Just this week, Computerworld reported: "Fury and fear in Ohio as IT jobs go to India."
Yet, it remains an article of faith among Big Business flacks and Beltway hacks that H-1B not only protects American jobs, but also fuels miraculous job growth.
The myths are recycled and regurgitated by the likes of Sen. Orrin Hatch, R-Utah, who claims that "foreign-born STEM workers complement the American workforce, they don't take American jobs."
Bill Gates, citing the National Foundation for American Policy, which is run by one-man Beltway advocacy research shop operative Stuart Anderson, testified before Congress that "a recent study shows for every H-1B holder that technology companies hire, five additional jobs are created around that person."
Citing another NFAP study by economics professor Madeline Zavodny of Agnes Scott College, Facebook CEO Mark Zuckerberg's FWD.us and the U.S. Chamber of Commerce asserted: "2.62 MORE JOBS are created for U.S.-born workers for each foreign-born worker in the U.S. with a U.S. STEM graduate degree."
But even the reliably pro-immigration expansionist Wall Street Journal had to call out Bill Gates on his misleading testimony to Congress regarding oft-cited NFAP job-creation figures. First off, the data set was confined to S&P 500 technology companies, which "excludes the leading users" of H-1B visas -- offshore outsourcing companies from India such as Infosys, Wipro and Tata.
Moreover, Carl Bialik, the newspaper's "Numbers Guy," reported that the study Gates cited to claim amazing H-1B job generation "shows nothing of the kind. Instead, it finds a positive correlation between these visas and job growth. These visas could be an indicator of broader hiring at the company, rather than the cause."
University of California, Davis professor Norm Matloff explained that Gates' false conclusion is a common analytical error known as Simpson's Paradox, "in which the relation between two variables is very misleading, due to their mutual relation to a third variable."
NFAP's Zavodny study was published by the American Enterprise Institute, sponsored by open-borders billionaire Michael Bloomberg's Partnership for a New American Economy and touted by the open-borders U.S. Chamber of Commerce and the pro-H-1B FWD.us.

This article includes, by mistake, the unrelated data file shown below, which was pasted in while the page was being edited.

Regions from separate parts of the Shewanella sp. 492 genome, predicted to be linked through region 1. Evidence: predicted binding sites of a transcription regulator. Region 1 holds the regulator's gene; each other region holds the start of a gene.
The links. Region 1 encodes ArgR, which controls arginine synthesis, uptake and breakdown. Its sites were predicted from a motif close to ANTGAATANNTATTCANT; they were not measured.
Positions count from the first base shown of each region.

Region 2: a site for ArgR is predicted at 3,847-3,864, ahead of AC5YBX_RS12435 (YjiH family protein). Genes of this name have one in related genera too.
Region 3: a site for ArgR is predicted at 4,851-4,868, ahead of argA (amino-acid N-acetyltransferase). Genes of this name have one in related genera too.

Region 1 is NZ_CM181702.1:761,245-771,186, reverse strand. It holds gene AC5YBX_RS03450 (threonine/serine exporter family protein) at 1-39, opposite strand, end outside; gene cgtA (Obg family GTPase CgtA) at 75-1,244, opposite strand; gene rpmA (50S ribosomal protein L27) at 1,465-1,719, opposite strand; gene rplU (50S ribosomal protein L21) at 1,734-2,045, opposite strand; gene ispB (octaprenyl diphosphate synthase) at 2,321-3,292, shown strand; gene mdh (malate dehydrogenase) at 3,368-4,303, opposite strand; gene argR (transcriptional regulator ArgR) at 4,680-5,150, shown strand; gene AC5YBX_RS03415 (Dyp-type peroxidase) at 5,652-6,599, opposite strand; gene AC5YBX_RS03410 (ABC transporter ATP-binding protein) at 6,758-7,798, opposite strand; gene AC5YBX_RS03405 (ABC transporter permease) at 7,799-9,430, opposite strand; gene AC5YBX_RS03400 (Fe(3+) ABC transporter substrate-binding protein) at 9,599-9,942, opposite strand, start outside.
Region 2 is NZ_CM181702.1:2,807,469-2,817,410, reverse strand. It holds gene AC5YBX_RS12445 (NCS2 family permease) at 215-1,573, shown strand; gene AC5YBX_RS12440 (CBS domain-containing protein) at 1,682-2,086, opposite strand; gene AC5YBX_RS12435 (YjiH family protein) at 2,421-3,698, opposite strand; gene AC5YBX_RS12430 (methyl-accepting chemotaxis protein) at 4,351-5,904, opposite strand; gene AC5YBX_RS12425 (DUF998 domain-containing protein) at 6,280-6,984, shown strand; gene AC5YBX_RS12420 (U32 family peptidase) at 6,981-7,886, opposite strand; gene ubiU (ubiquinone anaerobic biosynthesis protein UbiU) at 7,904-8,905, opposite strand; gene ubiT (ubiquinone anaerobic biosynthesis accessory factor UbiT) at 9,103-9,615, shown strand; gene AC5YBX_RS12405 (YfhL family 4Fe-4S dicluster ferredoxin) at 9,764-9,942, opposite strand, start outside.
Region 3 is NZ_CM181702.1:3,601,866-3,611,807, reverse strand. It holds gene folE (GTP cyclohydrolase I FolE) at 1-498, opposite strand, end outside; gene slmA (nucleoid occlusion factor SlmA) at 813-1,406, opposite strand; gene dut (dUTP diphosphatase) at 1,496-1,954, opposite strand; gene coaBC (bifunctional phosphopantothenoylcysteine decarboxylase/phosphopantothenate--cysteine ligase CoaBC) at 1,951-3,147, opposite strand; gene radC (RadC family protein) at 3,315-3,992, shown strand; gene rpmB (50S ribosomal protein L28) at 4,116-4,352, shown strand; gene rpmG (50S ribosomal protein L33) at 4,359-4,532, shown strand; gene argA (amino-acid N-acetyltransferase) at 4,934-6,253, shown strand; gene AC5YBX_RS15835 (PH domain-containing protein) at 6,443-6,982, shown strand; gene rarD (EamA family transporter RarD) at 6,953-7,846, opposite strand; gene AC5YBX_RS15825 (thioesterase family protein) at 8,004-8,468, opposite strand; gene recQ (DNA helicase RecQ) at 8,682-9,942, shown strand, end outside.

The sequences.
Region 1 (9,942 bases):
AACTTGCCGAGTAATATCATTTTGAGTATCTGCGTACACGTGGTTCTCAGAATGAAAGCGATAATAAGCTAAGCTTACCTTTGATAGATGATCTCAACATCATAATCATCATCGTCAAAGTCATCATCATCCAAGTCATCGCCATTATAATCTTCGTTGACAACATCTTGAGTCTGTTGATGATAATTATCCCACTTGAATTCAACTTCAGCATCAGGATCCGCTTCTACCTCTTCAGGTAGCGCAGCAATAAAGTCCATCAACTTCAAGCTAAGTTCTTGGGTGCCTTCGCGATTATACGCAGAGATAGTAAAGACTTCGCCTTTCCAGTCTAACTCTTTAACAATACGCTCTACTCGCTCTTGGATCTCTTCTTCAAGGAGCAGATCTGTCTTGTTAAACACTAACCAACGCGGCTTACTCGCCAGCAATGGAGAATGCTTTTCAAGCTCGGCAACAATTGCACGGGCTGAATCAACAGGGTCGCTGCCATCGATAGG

Zavodny's study initially examined data from the years 2000 to 2010. She hypothesized that states with more foreign-born workers would have higher rates of employment among native-born Americans. Initially, she was unable to find a significant effect of foreign-born workers on U.S. jobs.
So what changed? In correspondence with John Miano, co-author of our new book "Sold Out" on the foreign guest-worker racket, and I, Zavodny revealed that when she showed her initial results to the study sponsor, the backers came up with the idea of discarding the last three years of data -- ostensibly to eliminate the effects of the economic recession -- and trying again.
Voila! After re-crunching the numbers at the sponsor's request, Zavodny found the effect the study sponsor was hoping to find.
Standard research practice is to formulate a research hypothesis and specify a study sample before the analysis has been completed. The practice of "data dredging" -- that is, tweaking the sample data until one gets rid of "anomalous results" -- is frowned upon.
To her credit, Zavodny provided her data to a curious software developer in Silicon Valley who was interested in immigration policy. The blogger, R. Davis, discovered a number of serious methodological deficiencies in Zavodny's work.
Most importantly, he documented that Zavodny's results are highly sensitive to the date range selected. When she studied the years 2000-2007, she found 100 foreign-born workers in STEM fields with advanced degrees from U.S. universities were associated with 262 additional jobs for native-born Americans. But change the date range a little bit to 2002-2008, and the exact same regression model shows the destruction of 110 jobs for natives, according to the independent researcher.
Also, Zavodny's "262 additional jobs" factoid deals not with H-1B visa holders but with foreign-born workers in so-called STEM fields (science, technology, engineering and math) who have advanced degrees (that is, a master's or doctorate) from U.S. universities. About 45 percent of H-1B visa holders do not have advanced degrees (as noted above), let alone advanced degrees from U.S. universities.
According to public policy professor Ron Hira of Howard University, only 1 in 206 of H-1B workers at offshore outsourcing giant Infosys holds an advanced degree from a U.S. university. Even fewer of Tata Consultancy Services H-1B workers do -- just 1 in 222. So there is almost no overlap between the highly educated workers in Zavodny's "262 additional jobs" analysis and the mostly entry-level workers who actually come to the U.S. on H-1B visas.
While industry lobbyists have to employ dubious and convoluted means to show H-1B creates jobs, it is brutally simple to show that H-1B workers take American jobs. Just ask the folks who trained their H-1B replacements at Disney, Southern California Edison, Toys R Us, Fossil and countless other companies across the nation.
This column is adapted from Malkin and Miano's new book, How High-Tech Billionaires & Bipartisan Beltway Crapweasels Are Screwing America's Best & Brightest Workers (Mercury Ink/Simon & Schuster).
Michelle Malkin is author of the new book "Who Built That: Awe-Inspiring Stories of American Tinkerpreneurs." Her email address is email@example.com.
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